Because even NASA astronauts have a fear of ending up stranded in that alien expanse of darkness, they need a navigation tool that will help them follow the stars back to their home planet.
The type of gadget that could pull this off, a sextant, has actually been around for hundreds of years. Sextants are the reason sailors were able to find land again after long and often perilous sea voyages. They figure out where you are by using optical sight (similar to a telescope’s) to precisely measure angles between stars, whether you’re earthbound or spacebound. Astronauts can line up a star with a landmark that stands out, input the readings into a computer, and find out their position in space.
Except you can’t exactly test a NASA sextant from the ground. You need microgravity for that, which is why a hand-held sextant is now being evaluated on the ISS.
“The basic concepts are very similar to how it would be used on Earth,” NASA principal investigator Greg Holt explained. “But particular challenges on a spacecraft are the logistics; you need to be able to take a stable sighting through a window.”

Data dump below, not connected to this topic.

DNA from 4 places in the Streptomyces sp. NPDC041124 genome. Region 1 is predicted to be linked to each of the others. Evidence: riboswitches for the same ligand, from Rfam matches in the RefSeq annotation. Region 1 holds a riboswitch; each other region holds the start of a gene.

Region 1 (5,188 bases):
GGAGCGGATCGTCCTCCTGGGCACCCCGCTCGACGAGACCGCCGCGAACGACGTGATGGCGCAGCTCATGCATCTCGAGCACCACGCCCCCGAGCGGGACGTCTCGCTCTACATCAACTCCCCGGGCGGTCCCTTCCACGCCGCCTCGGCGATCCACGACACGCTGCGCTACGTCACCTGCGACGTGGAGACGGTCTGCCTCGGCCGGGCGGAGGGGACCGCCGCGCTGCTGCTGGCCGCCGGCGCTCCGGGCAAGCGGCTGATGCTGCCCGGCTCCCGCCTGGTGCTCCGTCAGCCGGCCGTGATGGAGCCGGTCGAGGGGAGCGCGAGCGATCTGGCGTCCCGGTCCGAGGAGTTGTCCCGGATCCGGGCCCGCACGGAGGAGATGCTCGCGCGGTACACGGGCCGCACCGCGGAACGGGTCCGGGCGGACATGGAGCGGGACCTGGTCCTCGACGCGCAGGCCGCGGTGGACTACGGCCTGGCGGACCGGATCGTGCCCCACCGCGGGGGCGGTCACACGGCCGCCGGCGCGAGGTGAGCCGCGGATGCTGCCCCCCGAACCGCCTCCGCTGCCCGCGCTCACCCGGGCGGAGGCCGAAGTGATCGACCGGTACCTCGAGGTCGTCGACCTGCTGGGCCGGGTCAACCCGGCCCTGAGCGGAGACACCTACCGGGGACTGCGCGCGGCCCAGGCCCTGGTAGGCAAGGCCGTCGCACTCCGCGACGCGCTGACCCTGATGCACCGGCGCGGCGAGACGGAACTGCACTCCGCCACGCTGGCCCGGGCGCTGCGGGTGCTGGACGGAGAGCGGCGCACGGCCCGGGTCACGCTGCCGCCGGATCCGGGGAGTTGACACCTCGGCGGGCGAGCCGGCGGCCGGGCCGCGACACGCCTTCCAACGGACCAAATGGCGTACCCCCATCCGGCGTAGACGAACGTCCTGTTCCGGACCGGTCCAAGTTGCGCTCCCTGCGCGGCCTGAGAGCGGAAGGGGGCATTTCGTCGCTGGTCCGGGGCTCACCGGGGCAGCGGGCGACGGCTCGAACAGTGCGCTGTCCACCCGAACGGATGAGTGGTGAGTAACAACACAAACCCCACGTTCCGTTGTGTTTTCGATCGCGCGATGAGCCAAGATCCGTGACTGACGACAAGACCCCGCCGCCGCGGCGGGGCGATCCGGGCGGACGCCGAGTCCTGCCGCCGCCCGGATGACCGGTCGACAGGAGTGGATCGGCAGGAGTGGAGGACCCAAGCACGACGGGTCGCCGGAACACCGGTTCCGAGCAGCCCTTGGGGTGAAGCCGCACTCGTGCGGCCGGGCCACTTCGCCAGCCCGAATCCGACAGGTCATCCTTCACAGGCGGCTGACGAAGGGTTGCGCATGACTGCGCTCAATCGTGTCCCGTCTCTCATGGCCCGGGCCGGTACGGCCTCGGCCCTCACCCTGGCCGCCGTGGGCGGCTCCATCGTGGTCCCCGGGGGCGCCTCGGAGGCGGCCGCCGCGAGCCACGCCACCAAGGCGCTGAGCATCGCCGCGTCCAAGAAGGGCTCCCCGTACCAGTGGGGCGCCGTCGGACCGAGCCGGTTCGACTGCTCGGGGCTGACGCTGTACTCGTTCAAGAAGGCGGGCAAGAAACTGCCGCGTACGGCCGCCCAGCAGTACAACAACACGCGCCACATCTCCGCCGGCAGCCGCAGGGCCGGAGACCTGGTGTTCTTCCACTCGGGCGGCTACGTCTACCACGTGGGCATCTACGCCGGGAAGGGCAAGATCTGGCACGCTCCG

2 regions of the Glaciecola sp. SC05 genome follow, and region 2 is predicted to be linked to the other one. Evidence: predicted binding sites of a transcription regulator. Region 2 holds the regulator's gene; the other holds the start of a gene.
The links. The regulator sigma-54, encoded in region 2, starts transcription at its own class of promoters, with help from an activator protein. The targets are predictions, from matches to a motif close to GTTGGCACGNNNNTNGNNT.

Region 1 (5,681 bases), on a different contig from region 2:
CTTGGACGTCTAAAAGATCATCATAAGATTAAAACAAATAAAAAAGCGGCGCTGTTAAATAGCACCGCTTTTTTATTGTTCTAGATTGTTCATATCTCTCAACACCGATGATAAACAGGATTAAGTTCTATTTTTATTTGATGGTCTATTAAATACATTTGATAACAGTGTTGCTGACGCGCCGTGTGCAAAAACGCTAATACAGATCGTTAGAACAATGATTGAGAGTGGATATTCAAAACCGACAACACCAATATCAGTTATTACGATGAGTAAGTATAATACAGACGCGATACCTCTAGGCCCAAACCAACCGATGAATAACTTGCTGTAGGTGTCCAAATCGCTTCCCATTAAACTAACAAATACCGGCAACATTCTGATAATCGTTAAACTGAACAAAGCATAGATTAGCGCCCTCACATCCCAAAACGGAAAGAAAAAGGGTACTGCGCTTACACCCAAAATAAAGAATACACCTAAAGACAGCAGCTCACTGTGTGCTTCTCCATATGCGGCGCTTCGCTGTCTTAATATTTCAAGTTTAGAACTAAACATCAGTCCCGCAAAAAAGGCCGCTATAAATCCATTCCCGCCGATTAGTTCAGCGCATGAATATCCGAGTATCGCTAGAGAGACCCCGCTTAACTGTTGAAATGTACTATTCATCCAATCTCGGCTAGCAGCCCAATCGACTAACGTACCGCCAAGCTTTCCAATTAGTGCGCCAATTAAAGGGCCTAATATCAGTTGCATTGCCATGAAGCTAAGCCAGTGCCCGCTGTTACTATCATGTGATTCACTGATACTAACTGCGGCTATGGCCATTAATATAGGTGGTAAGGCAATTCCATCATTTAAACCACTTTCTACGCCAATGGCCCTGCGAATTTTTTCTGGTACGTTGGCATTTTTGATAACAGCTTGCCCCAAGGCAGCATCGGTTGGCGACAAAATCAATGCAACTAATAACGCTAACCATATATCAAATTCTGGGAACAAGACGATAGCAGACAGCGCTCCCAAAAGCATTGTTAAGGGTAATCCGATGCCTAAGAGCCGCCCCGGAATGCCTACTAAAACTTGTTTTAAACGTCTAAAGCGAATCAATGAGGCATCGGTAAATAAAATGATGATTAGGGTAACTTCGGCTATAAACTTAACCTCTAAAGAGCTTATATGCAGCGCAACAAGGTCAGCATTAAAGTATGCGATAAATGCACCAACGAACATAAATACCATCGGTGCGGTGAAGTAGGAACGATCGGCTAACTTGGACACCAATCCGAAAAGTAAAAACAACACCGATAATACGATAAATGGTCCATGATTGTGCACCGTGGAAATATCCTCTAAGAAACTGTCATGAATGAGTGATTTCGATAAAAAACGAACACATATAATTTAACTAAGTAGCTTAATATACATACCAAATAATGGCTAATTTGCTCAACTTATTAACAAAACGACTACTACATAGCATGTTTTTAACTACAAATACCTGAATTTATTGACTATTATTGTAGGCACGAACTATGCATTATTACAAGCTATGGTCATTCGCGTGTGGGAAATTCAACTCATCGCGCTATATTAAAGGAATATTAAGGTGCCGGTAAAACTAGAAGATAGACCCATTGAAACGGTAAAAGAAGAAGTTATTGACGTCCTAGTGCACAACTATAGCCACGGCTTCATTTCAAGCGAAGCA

NASA has used sextants before, from having them built into the Apollo vehicles just in case navigation went bust to using them on its Gemini missions, which were the first spacecraft to conduct sextant sightings. There have also been astronaut-conducted experiments on Skylab.
The ISS investigation aims to level up the technology by focusing on specific techniques, which is why the space agency is relying on feedback and new ideas from astronauts conducting the investigation to develop the most accurate instrument possible.
“No need to reinvent the wheel when it comes to celestial navigation,” said Holt. “We want a robust, mechanical back-up with as few parts and as little need for power as possible to get you back home safely. Now that we plan to go farther into space than ever before, crews need the capability to navigate autonomously in the event of lost communication with the ground.”
Using a sextant for emergency spacecraft navigation means the instrument needs to be incredibly stable. How precise it is when determining angles between the planets, stars and moons is everything when communications and other tech break down, and could mean the difference between landing back on Earth and floating out there forever. Apollo 8 astronaut Jim Lovell was successfully able to prove that a sextant can guide a crew home in case of technical failure, so its evolution should only keep going to infinity and beyond from there.
Let’s hope this means Lost in Space stays in the realm of science fiction.